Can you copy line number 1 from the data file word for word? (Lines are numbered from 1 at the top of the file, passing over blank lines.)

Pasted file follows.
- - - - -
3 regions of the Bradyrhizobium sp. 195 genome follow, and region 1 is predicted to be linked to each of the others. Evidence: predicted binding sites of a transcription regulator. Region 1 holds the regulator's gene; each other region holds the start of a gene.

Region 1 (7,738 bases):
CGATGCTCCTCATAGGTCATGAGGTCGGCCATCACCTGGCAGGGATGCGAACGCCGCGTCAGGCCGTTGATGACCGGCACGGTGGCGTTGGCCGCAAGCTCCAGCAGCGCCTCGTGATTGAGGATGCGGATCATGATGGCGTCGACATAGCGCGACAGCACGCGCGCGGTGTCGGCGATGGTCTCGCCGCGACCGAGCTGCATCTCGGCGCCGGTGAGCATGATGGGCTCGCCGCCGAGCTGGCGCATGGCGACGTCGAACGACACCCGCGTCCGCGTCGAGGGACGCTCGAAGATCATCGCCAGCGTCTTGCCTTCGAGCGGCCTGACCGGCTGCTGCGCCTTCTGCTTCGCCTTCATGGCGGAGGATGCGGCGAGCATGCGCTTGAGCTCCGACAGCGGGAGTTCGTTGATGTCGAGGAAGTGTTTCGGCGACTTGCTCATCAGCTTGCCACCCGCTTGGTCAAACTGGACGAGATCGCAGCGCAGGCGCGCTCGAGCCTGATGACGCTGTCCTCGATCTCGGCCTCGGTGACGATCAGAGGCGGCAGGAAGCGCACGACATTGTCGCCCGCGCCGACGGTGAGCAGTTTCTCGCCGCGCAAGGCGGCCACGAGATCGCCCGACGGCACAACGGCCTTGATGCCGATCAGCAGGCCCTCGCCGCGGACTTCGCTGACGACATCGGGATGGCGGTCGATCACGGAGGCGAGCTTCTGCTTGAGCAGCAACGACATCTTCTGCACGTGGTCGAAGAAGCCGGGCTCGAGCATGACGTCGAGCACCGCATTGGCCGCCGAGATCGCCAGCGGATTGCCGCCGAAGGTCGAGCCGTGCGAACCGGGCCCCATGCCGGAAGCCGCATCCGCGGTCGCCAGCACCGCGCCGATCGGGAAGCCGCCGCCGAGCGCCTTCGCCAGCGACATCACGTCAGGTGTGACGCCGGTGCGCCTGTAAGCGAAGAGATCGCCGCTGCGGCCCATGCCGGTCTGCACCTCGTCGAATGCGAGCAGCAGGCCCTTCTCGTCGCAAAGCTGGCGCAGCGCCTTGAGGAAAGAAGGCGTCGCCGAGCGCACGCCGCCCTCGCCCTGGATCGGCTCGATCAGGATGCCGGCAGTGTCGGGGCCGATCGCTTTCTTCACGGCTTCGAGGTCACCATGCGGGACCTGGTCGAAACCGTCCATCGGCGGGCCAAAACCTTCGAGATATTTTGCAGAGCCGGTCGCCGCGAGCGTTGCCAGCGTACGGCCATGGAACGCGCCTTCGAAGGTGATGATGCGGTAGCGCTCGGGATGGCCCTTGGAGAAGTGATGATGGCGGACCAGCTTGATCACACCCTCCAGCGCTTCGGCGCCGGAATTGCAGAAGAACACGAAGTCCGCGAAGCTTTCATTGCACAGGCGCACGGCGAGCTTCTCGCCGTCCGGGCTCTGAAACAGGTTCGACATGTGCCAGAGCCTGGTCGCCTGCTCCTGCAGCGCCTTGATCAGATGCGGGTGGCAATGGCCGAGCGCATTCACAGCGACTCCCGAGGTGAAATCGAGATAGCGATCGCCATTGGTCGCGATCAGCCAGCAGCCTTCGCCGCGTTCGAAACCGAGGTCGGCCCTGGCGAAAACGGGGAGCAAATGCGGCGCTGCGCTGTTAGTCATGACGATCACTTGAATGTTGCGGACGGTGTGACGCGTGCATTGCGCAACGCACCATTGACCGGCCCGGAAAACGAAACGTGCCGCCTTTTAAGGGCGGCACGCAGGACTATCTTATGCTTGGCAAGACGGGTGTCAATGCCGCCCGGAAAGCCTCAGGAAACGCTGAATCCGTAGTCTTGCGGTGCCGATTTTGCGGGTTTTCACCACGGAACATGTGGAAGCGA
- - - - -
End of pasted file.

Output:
3 regions of the Bradyrhizobium sp. 195 genome follow, and region 1 is predicted to be linked to each of the others. Evidence: predicted binding sites of a transcription regulator. Region 1 holds the regulator's gene; each other region holds the start of a gene.